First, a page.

National Shooting Sports Foundation Breaks Silence On Gun Control, Newtown Shooting

Shotguns displayed during the 8th Annual East Coast Fine Arms Show in Stamford, Connecticut January 6, 2013.  This is the fir
Shotguns displayed during the 8th Annual East Coast Fine Arms Show in Stamford, Connecticut January 6, 2013. This is the first gun show in Connecticut sine the December 14 shooting that killed 20 children and six teachers from Sandy Hook Elementary School approximatley 40 miles away in Newtown, Ct. The gun show featured collectible and antique weapons. AFP PHOTO / TIMOTHY A. CLARY (Photo credit should read TIMOTHY A. CLARY/AFP/Getty Images)

The top trade association for American gun manufacturers has largely refrained from participating in the public debate over guns since the shooting at an elementary school in Newtown, Conn., last month, but the group is getting ready to break its silence.

The National Shooting Sports Foundation, or NSSF, which happens to be based in Newtown, kicked off its annual Las Vegas trade show Tuesday, and a copy of NSSF President Steve Sanetti's opening speech has been posted to the organization's website. It begins with a complaint: "The State of our Industry is, in a word, misunderstood."

While it may be true that people are confused about the gun industry, the NSSF has done little to clear things up in the wake of the Sandy Hook Elementary School massacre. Calls placed by The Huffington Post and other publications went unanswered in the days after the shooting; on its website, the group explained that it was keeping quiet out of respect for the victims, noting that "there are not many degrees of separation in small communities like Newtown, and so, not surprisingly, we had family, friends and acquaintances that were affected.”

The NSSF later added another statement, claiming that it would “welcome the opportunity” to eventually become part of a “full national conversation” aimed at improving the “protection of our children and our communities.”

Now, on the first day of the NSSF's big show, Sanetti appears prepared to talk. The SHOT Show (Shooting Hunting Outdoor Trade) is marking its 35th year, and a strong turnout is expected. Last year, more than 60,000 people attended, breaking a record.

Bushmaster, the company that manufactured the military-style rifle used in the Newtown shooting, is listed on the website as an exhibitor. So are many other firms that make assault weapons, or what the industry insists on calling "modern sporting rifles."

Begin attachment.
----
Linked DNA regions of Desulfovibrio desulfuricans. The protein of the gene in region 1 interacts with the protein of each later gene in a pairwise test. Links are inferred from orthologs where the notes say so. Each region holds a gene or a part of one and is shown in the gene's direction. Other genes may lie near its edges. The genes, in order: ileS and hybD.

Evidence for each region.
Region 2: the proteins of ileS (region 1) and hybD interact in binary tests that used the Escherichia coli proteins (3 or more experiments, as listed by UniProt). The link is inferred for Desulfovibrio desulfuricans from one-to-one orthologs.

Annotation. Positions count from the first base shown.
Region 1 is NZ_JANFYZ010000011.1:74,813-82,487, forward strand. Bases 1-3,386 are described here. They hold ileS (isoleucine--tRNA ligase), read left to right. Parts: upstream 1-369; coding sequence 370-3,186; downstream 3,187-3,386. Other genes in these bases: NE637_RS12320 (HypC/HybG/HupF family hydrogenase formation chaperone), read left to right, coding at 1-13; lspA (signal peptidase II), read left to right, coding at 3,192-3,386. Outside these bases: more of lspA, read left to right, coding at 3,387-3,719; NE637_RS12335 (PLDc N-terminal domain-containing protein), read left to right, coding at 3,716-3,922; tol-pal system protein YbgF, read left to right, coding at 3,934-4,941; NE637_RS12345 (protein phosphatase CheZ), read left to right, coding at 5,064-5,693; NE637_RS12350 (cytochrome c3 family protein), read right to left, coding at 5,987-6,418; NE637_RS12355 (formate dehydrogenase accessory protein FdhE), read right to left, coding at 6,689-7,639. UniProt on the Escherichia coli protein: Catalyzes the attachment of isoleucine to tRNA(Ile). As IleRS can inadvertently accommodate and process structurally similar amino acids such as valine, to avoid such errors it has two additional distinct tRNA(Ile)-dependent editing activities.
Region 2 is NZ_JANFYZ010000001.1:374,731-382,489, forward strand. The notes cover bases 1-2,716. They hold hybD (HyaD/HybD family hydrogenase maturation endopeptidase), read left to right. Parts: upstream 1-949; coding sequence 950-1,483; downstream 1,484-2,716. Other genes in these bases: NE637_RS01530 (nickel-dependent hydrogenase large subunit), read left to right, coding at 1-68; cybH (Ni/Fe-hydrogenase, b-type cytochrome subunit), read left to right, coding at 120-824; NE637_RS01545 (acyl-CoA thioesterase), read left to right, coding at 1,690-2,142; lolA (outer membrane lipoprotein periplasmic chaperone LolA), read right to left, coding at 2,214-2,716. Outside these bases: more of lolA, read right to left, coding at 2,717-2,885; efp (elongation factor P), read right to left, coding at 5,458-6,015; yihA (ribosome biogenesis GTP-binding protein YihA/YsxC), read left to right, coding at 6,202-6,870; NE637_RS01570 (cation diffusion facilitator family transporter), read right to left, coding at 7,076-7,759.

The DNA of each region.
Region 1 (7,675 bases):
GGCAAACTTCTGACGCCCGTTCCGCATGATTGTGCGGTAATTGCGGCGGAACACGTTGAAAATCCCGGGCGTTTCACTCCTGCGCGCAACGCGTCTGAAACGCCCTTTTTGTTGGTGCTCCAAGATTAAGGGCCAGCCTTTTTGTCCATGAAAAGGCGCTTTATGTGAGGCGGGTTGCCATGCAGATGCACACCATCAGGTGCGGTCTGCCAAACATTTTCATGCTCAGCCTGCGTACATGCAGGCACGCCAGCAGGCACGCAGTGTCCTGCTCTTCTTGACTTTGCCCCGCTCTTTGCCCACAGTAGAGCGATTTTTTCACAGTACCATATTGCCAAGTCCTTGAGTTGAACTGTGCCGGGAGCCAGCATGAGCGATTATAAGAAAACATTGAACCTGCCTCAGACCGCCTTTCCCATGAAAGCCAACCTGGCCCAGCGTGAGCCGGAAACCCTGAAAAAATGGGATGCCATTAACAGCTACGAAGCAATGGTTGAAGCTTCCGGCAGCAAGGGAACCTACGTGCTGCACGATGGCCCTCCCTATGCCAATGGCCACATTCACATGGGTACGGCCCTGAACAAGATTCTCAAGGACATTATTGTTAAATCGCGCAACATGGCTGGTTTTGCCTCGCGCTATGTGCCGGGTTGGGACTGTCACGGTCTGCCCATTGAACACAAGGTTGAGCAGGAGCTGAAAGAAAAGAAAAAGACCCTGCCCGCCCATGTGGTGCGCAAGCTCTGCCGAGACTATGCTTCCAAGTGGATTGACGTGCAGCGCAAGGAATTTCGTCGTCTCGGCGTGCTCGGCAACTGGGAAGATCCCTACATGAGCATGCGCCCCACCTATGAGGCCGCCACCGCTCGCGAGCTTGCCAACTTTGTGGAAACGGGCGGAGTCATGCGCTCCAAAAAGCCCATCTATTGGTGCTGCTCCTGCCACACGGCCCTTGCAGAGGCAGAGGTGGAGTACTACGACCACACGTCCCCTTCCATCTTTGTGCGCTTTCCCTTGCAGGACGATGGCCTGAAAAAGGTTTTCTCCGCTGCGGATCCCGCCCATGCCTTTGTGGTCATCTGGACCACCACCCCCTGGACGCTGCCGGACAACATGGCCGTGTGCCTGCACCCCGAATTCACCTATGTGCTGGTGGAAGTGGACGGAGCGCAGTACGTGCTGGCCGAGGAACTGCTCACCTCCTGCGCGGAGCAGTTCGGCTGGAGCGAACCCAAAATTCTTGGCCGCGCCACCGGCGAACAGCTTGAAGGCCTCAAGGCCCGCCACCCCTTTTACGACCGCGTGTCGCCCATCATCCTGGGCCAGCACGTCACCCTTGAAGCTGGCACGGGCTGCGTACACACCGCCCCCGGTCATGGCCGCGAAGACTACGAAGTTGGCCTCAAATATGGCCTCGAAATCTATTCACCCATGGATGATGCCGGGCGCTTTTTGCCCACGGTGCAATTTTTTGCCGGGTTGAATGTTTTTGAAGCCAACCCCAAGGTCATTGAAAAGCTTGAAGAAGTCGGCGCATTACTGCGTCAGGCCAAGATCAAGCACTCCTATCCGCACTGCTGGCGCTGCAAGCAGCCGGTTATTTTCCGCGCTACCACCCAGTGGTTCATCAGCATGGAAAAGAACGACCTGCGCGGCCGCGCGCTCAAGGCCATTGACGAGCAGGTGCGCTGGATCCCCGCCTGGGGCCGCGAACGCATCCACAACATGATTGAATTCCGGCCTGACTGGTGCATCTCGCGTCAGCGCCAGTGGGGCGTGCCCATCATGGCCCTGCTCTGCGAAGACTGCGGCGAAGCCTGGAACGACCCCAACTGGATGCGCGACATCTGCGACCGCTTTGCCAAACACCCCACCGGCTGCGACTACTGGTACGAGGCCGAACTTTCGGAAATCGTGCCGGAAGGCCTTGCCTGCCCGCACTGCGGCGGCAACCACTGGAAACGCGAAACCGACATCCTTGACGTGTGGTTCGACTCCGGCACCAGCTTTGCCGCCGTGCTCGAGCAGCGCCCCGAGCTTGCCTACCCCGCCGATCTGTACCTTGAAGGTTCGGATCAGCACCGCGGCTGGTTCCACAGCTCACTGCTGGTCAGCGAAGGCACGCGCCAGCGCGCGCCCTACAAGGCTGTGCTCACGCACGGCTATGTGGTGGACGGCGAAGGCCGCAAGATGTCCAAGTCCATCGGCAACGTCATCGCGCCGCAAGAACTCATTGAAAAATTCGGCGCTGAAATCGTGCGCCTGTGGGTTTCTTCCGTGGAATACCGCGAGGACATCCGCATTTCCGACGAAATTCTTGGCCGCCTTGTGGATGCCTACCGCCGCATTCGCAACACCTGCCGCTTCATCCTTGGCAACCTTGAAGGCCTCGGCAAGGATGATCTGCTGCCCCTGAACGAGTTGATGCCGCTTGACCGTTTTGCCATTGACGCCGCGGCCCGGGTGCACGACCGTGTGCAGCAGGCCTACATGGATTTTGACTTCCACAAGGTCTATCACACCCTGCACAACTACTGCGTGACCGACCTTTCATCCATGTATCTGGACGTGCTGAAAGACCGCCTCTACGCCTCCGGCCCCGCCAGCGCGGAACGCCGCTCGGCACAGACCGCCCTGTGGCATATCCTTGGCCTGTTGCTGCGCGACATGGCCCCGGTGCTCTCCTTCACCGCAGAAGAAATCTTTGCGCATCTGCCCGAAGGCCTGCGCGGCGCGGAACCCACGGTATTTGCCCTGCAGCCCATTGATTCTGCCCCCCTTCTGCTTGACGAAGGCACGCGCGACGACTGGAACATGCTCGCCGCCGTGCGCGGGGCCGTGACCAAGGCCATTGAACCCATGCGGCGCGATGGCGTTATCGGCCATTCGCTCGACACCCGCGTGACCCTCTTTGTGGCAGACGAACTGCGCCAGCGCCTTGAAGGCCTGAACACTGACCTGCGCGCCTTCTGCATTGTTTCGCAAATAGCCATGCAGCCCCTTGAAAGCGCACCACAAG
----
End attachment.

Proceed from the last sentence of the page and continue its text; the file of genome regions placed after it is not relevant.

When guests aren't checking out the guns on display at the Sands convention center in Las Vegas, they'll be able to peruse the latest custom-made earplugs, outdoor survival kits, and other shooting sports paraphernalia. Celebrity hunters and gun enthusiasts will sign autographs.

But most of this will take place out of the view of the mainstream press. In the weeks leading up to the convention, reporters who visited the SHOT Show website were informed that online registration for the media had been closed, and that "media credentials will not be issued through the mail or on-site during the event." Representatives of the NSSF did not respond to a request for an interview on Tuesday afternoon.

In his published remarks, which he is scheduled to deliver on Tuesday evening, Sanetti offers reassurance to the people who make up the firearms industry: "You didn't cause the monstrous crime in Newtown and neither did we." He says that the industry "cares deeply about children's safety," and notes that it's expanding programs aimed at improving the secure storage of firearms. "We just gave 1,000 locks and safety kits to the people of Bridgeport, Connecticut," he says.

The NSSF stands ready to participate in any "constructive dialogue" about firearms, Sanetti says, adding that "a prerequisite to such dialog is an honest recognition of the legitimacy of what we do and the important part of the national culture which we represent."

Whether the possibility of a ban on assault weapons would be part of that conversation is unclear. In recent years, the group has promoted the use of military-style semi-automatic rifles for hunting and target shooting, and Sanetti devotes three paragraphs of his speech to defending those weapons.

"Millions of law-abiding sportsmen across the nation own them," he says, "and when those misinformed about firearms say that 'no sportsman has any need for a gun that is only used to kill people,' they are in effect calling millions of American sportsmen murderers." He concludes by reiterating that employees of the NSSF were personally affected by the Newtown massacre.

As the convention unfolds, lawmakers and activists in states throughout the country will be working toward a ban on many of the weapons on view at the SHOT Show. On Tuesday, New York Gov. Andrew Cuomo signed a law aimed at tightening the state's ban on assault weapons, restricting the number of bullets in magazines to seven, and making it harder for people with mental illness to acquire guns.

New York became the first state to pass a gun control bill since the Newtown shooting, and several other states may not be far behind. In Connecticut, Gov. Dan Malloy has appointed a task force to come up with policy recommendations, and Maryland's Gov. Martin O'Malley has said he will push for an assault-weapons ban and stricter licensing requirements.

President Obama also is expected to support an assault-weapons ban when he unveils his gun-control proposals on Wednesday.